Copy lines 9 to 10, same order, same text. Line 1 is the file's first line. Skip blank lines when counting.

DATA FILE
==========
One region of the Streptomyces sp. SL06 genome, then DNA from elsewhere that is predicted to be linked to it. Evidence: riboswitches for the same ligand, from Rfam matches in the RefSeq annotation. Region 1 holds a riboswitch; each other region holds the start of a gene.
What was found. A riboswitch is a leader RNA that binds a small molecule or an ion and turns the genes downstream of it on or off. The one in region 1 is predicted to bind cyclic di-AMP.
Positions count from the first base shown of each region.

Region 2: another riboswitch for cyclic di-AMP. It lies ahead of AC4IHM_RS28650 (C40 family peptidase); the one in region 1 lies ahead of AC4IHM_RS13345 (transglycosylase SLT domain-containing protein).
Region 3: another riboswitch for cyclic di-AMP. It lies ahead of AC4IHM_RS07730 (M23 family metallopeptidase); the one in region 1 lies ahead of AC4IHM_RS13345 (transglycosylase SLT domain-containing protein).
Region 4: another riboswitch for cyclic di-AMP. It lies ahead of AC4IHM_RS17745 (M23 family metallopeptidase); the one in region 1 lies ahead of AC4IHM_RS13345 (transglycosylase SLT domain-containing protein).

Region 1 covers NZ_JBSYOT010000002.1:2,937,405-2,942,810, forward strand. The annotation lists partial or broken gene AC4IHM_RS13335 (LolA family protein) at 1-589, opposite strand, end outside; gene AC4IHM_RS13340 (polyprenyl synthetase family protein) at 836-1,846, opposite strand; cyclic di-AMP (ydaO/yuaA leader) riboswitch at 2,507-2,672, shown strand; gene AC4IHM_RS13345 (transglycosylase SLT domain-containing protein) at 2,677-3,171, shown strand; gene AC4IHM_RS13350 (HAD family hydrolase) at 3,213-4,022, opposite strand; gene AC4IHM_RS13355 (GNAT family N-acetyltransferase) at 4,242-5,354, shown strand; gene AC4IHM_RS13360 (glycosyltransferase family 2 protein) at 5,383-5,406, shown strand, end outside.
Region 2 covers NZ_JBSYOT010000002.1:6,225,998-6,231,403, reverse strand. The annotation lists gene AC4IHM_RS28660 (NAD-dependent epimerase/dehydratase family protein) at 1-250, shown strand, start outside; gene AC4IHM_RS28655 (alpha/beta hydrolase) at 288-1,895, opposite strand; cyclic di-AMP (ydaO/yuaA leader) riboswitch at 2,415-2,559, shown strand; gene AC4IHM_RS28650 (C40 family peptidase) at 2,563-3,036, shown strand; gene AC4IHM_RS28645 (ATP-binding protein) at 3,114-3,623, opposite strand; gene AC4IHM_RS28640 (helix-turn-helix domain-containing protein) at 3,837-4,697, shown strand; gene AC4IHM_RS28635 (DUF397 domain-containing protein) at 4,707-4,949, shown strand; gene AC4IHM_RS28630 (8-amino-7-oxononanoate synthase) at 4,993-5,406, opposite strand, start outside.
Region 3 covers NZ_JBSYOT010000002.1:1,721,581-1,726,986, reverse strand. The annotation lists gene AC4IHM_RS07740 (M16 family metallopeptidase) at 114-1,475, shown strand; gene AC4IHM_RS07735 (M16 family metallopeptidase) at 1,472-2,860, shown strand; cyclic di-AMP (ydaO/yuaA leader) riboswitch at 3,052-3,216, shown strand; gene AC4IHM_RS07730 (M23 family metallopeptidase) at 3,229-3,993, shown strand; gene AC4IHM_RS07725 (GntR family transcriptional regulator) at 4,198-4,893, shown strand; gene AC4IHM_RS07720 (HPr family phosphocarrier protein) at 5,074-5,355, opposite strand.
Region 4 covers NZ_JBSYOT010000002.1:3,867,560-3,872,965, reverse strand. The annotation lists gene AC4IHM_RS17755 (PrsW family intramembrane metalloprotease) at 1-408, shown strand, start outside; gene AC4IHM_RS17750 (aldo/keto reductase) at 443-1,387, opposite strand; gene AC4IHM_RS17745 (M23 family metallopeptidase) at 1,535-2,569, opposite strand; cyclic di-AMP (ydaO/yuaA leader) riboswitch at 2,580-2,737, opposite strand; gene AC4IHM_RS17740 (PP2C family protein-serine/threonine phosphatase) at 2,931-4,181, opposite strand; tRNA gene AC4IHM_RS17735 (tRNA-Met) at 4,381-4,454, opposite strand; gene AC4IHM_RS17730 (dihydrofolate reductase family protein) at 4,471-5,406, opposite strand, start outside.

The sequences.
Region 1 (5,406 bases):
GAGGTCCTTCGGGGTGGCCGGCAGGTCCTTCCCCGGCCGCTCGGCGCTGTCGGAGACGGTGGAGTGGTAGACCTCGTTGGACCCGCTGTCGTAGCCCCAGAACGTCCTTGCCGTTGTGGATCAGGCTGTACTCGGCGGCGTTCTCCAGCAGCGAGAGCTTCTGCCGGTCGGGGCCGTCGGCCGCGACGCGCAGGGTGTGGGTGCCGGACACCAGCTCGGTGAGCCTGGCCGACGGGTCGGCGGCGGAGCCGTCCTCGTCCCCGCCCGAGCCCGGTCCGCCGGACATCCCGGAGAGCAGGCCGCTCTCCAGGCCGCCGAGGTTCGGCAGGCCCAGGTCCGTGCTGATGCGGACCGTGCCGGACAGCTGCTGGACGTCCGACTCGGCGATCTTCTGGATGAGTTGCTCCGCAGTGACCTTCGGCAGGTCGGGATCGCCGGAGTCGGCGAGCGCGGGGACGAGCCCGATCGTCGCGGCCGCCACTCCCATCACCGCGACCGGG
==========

Region 3 covers NZ_JBSYOT010000002.1:1,721,581-1,726,986, reverse strand. The annotation lists gene AC4IHM_RS07740 (M16 family metallopeptidase) at 114-1,475, shown strand; gene AC4IHM_RS07735 (M16 family metallopeptidase) at 1,472-2,860, shown strand; cyclic di-AMP (ydaO/yuaA leader) riboswitch at 3,052-3,216, shown strand; gene AC4IHM_RS07730 (M23 family metallopeptidase) at 3,229-3,993, shown strand; gene AC4IHM_RS07725 (GntR family transcriptional regulator) at 4,198-4,893, shown strand; gene AC4IHM_RS07720 (HPr family phosphocarrier protein) at 5,074-5,355, opposite strand.
Region 4 covers NZ_JBSYOT010000002.1:3,867,560-3,872,965, reverse strand. The annotation lists gene AC4IHM_RS17755 (PrsW family intramembrane metalloprotease) at 1-408, shown strand, start outside; gene AC4IHM_RS17750 (aldo/keto reductase) at 443-1,387, opposite strand; gene AC4IHM_RS17745 (M23 family metallopeptidase) at 1,535-2,569, opposite strand; cyclic di-AMP (ydaO/yuaA leader) riboswitch at 2,580-2,737, opposite strand; gene AC4IHM_RS17740 (PP2C family protein-serine/threonine phosphatase) at 2,931-4,181, opposite strand; tRNA gene AC4IHM_RS17735 (tRNA-Met) at 4,381-4,454, opposite strand; gene AC4IHM_RS17730 (dihydrofolate reductase family protein) at 4,471-5,406, opposite strand, start outside.